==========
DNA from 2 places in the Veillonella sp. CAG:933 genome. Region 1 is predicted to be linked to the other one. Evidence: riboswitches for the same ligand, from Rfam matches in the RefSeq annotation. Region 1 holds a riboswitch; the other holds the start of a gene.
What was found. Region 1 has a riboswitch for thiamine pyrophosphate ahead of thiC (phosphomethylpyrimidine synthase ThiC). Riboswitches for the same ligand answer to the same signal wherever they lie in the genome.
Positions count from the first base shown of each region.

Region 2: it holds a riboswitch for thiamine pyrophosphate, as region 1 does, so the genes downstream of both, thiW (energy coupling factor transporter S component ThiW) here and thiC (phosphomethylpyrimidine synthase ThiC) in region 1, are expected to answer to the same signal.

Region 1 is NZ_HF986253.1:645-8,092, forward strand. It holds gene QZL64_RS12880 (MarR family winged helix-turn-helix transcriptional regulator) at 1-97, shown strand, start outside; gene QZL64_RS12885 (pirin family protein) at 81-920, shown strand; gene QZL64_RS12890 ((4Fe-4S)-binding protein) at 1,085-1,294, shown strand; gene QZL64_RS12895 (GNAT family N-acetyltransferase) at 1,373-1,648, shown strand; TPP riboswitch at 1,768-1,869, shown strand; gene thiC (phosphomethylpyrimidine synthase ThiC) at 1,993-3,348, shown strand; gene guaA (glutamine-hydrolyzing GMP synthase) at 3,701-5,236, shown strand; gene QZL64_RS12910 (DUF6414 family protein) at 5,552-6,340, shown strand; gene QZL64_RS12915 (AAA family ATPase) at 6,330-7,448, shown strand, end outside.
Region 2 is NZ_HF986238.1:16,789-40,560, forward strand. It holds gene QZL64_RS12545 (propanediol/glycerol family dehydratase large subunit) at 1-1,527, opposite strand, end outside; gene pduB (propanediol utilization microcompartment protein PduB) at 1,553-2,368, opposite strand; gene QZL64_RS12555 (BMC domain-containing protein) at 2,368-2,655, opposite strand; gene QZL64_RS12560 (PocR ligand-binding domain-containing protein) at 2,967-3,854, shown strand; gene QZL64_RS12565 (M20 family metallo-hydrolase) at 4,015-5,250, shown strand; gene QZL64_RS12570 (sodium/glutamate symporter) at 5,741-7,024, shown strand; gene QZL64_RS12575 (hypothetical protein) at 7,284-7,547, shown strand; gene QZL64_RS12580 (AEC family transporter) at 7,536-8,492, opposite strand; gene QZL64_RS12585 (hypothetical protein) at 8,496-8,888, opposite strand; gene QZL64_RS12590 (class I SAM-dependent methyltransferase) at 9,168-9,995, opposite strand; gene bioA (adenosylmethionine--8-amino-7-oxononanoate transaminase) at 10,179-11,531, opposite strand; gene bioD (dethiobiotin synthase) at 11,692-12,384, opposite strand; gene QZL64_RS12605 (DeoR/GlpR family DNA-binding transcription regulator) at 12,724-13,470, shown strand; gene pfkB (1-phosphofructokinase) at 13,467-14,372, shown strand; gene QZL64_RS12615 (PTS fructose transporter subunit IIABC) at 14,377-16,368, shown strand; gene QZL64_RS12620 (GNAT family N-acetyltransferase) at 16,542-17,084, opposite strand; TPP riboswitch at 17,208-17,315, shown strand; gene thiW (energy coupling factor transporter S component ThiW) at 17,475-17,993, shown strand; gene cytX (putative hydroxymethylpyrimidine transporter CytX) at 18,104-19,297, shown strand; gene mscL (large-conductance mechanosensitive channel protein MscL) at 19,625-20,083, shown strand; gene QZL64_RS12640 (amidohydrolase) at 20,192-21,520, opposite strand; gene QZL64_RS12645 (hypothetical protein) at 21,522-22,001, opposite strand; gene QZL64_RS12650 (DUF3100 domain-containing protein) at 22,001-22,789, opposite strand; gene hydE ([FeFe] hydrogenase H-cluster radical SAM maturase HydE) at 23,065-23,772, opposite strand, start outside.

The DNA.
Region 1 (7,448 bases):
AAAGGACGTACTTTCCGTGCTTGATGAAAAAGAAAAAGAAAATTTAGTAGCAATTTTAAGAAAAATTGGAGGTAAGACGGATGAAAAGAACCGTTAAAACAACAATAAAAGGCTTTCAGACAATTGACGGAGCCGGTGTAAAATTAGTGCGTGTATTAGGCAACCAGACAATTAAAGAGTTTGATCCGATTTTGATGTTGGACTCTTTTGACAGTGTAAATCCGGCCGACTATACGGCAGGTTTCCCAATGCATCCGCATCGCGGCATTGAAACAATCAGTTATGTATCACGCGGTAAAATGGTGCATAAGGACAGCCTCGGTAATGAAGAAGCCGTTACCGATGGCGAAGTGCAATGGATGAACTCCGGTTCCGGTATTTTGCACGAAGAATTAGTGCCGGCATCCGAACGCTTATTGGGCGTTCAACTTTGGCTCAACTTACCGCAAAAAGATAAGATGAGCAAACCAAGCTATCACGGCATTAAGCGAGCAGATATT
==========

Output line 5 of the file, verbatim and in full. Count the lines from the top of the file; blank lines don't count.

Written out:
Region 1 is NZ_HF986253.1:645-8,092, forward strand. It holds gene QZL64_RS12880 (MarR family winged helix-turn-helix transcriptional regulator) at 1-97, shown strand, start outside; gene QZL64_RS12885 (pirin family protein) at 81-920, shown strand; gene QZL64_RS12890 ((4Fe-4S)-binding protein) at 1,085-1,294, shown strand; gene QZL64_RS12895 (GNAT family N-acetyltransferase) at 1,373-1,648, shown strand; TPP riboswitch at 1,768-1,869, shown strand; gene thiC (phosphomethylpyrimidine synthase ThiC) at 1,993-3,348, shown strand; gene guaA (glutamine-hydrolyzing GMP synthase) at 3,701-5,236, shown strand; gene QZL64_RS12910 (DUF6414 family protein) at 5,552-6,340, shown strand; gene QZL64_RS12915 (AAA family ATPase) at 6,330-7,448, shown strand, end outside.